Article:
Benefits: The push-up does a great job developing all the pressing muscles of the upper body. It is also a great move to develop shoulder stability because your back is forced to stabilize everything as you move up and down. It also can be a great way to develop strength throughout the mid-section as you are forced to remain rigid throughout. 

#5: 1 Leg Glute Bridge

Lay on your back with your knees bent. Take one leg off the ground and hold it there. Staying in this position, press through the heel of the down foot and shoot your hips up into the air. At the top of the movement, there should be a straight-line knee to shoulders. Repeat all reps on one side before moving to the other leg.

Benefits: The glutes are a huge muscle group with lots of potential for strength and power. By strengthening the glutes with this exercise, we can sprint faster and accelerate with more explosion. The glutes also help hold the body in better positions so that other muscles can work properly. This is important in any kind of stance whether it be in the infield, at the plate, or even for a catcher.

Also Read: How to train like an Athlete?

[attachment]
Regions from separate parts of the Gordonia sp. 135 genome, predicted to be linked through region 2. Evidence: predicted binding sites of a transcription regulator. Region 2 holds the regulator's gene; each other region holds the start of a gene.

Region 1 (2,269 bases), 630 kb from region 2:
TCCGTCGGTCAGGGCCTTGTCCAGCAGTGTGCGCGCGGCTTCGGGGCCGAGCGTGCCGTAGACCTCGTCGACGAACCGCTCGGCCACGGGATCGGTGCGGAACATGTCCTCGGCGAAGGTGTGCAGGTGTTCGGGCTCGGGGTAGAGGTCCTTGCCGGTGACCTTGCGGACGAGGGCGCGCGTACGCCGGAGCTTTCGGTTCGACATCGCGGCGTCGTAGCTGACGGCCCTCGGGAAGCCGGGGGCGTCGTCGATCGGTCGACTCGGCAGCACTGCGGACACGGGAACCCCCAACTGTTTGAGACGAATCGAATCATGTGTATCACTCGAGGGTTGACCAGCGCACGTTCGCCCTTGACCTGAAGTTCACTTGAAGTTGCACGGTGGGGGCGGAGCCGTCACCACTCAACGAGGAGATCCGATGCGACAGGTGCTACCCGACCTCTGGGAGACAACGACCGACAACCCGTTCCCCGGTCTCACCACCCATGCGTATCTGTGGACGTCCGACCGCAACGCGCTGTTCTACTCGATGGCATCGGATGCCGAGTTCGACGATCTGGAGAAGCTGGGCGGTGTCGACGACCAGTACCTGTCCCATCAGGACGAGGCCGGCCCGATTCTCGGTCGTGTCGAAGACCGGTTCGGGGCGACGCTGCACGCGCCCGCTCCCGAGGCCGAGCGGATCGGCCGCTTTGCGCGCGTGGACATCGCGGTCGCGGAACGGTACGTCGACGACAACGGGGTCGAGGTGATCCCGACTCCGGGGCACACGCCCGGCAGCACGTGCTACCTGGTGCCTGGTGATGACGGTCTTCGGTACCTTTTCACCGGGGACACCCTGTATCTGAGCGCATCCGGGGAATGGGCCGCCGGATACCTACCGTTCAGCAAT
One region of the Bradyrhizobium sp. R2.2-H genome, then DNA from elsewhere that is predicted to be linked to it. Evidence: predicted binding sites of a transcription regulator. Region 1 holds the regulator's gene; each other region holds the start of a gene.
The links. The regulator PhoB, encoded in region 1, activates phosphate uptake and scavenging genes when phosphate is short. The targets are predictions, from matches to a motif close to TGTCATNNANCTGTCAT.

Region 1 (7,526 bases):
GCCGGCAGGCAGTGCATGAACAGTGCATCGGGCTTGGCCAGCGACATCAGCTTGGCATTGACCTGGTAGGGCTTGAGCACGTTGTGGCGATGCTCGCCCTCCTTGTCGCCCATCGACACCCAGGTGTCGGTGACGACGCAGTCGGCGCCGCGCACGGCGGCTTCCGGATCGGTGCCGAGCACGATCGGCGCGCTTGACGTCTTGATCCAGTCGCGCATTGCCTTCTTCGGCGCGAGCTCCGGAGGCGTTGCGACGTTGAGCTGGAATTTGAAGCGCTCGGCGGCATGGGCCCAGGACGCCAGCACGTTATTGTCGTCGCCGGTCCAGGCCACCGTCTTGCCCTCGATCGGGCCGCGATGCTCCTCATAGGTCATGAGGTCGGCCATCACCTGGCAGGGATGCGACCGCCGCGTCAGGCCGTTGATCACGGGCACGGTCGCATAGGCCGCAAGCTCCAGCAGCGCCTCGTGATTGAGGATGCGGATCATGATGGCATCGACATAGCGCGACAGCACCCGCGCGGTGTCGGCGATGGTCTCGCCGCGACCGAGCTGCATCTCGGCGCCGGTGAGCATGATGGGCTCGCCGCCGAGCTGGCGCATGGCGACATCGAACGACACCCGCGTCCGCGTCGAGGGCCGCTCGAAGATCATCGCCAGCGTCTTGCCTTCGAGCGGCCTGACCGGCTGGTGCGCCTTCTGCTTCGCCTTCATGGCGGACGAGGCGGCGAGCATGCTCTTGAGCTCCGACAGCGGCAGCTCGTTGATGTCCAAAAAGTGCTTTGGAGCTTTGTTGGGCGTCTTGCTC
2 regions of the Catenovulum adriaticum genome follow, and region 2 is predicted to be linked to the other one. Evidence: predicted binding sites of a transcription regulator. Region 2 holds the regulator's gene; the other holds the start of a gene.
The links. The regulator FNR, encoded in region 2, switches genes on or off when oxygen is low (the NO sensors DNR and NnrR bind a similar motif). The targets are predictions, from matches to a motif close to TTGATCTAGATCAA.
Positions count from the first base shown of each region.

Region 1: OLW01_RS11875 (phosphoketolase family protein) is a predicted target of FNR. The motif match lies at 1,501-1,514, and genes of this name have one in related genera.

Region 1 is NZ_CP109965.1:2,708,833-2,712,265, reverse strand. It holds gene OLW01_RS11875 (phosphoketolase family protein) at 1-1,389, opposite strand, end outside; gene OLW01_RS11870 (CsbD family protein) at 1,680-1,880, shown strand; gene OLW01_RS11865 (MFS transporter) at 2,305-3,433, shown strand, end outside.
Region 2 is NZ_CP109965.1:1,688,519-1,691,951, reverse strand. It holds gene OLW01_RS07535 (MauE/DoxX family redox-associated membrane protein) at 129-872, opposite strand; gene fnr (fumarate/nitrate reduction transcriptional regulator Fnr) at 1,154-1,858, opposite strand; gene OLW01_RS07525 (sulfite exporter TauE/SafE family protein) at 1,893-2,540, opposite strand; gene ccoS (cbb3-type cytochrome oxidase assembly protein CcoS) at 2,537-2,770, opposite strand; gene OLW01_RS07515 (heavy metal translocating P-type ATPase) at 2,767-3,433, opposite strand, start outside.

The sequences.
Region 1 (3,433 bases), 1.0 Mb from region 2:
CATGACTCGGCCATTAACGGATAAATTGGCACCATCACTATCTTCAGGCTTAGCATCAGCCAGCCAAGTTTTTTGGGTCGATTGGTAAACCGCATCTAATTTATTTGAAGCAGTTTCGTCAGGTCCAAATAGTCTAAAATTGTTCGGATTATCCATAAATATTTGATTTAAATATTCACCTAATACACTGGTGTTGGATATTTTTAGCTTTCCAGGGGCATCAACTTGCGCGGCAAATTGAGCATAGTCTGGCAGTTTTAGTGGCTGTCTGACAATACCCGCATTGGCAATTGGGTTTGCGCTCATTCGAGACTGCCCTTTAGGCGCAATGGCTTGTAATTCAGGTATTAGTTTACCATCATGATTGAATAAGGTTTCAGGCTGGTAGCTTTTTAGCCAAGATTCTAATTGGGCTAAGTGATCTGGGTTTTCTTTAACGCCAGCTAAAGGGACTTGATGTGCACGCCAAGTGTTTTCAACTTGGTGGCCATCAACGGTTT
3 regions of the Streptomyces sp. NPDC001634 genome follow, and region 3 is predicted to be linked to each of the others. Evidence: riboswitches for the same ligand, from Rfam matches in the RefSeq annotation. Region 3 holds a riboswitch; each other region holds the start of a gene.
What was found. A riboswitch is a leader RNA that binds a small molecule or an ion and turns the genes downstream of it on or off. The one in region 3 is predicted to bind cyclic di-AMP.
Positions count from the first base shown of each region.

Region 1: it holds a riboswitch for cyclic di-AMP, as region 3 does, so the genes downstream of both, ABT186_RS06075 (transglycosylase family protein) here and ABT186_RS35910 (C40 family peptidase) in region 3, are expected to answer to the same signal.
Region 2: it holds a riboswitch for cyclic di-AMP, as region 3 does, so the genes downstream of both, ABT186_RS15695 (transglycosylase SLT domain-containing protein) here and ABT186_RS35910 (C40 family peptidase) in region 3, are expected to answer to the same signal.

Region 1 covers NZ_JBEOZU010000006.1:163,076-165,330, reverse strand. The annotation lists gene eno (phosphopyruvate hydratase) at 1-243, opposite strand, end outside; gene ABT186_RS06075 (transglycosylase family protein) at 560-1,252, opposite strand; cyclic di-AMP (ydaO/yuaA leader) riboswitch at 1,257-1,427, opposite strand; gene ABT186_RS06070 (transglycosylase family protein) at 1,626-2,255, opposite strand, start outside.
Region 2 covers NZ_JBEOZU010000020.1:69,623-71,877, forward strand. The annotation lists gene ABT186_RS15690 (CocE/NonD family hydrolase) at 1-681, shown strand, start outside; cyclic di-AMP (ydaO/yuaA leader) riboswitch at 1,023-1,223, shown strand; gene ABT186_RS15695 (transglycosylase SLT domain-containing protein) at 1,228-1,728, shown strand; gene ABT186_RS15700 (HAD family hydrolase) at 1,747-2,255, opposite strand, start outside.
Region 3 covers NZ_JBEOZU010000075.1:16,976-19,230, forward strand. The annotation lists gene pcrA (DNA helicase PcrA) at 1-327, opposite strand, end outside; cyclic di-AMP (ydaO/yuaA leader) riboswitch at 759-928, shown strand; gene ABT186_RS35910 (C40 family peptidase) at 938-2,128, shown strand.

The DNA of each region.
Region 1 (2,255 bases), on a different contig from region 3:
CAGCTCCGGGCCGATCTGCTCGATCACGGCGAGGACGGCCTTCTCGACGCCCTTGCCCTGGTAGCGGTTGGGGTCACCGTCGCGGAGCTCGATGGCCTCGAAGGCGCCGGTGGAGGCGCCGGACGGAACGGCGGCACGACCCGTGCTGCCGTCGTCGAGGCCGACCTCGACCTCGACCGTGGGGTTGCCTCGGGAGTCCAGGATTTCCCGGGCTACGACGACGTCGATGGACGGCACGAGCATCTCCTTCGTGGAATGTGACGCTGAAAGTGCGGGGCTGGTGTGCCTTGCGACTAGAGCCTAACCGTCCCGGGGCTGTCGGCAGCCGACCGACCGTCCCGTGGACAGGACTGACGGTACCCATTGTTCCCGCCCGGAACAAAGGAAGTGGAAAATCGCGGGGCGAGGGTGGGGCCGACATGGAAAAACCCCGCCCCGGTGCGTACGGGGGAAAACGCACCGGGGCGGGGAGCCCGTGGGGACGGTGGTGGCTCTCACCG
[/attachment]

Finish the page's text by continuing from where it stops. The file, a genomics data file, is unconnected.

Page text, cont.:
#6: Plank Series

Directions: In this series, you’ll do a side plank on both sides and then finish with a traditional plank without resting. For the side plank, all your weight will be on one elbow/forearm and the side of your foot. For the traditional plank, you’ll be on both elbows and both toes. For both exercises you’ll want to focus on keeping your glutes and abs tight while being as long from head to feet as you can.

Benefits: The core is hugely important in baseball. It is what transfers force from the powerful legs to your upper extremities. If our mid-section is weak, you will “leak” power before it ever reaches our arms. 

#7: Y-Raise/T-Raise Combo

Directions: For this exercise, you’ll have to assume a bent over position as if you were lying face down on an incline bench. From there, with your thumbs up towards the sky, you’ll raise your arms up over head in “Y” shape.

After completing the Y-Raise reps, you’ll move straight into the T-Raise reps. While holding the same position with thumbs still up, raise your arms up to the sides by squeezing your shoulder blades together. With both movements, you want to try and feel the muscles around your shoulder blades working. Hold the top of each rep for about a second and then repeat.

Benefits: These movements will directly train the musculature of the upper back which is very important for keeping the shoulder joint healthy. These exercises must be taken seriously to help prevent throwing injuries at the shoulder. Once using just your hands becomes too easy, you can do the exercises while holding onto to two baseballs.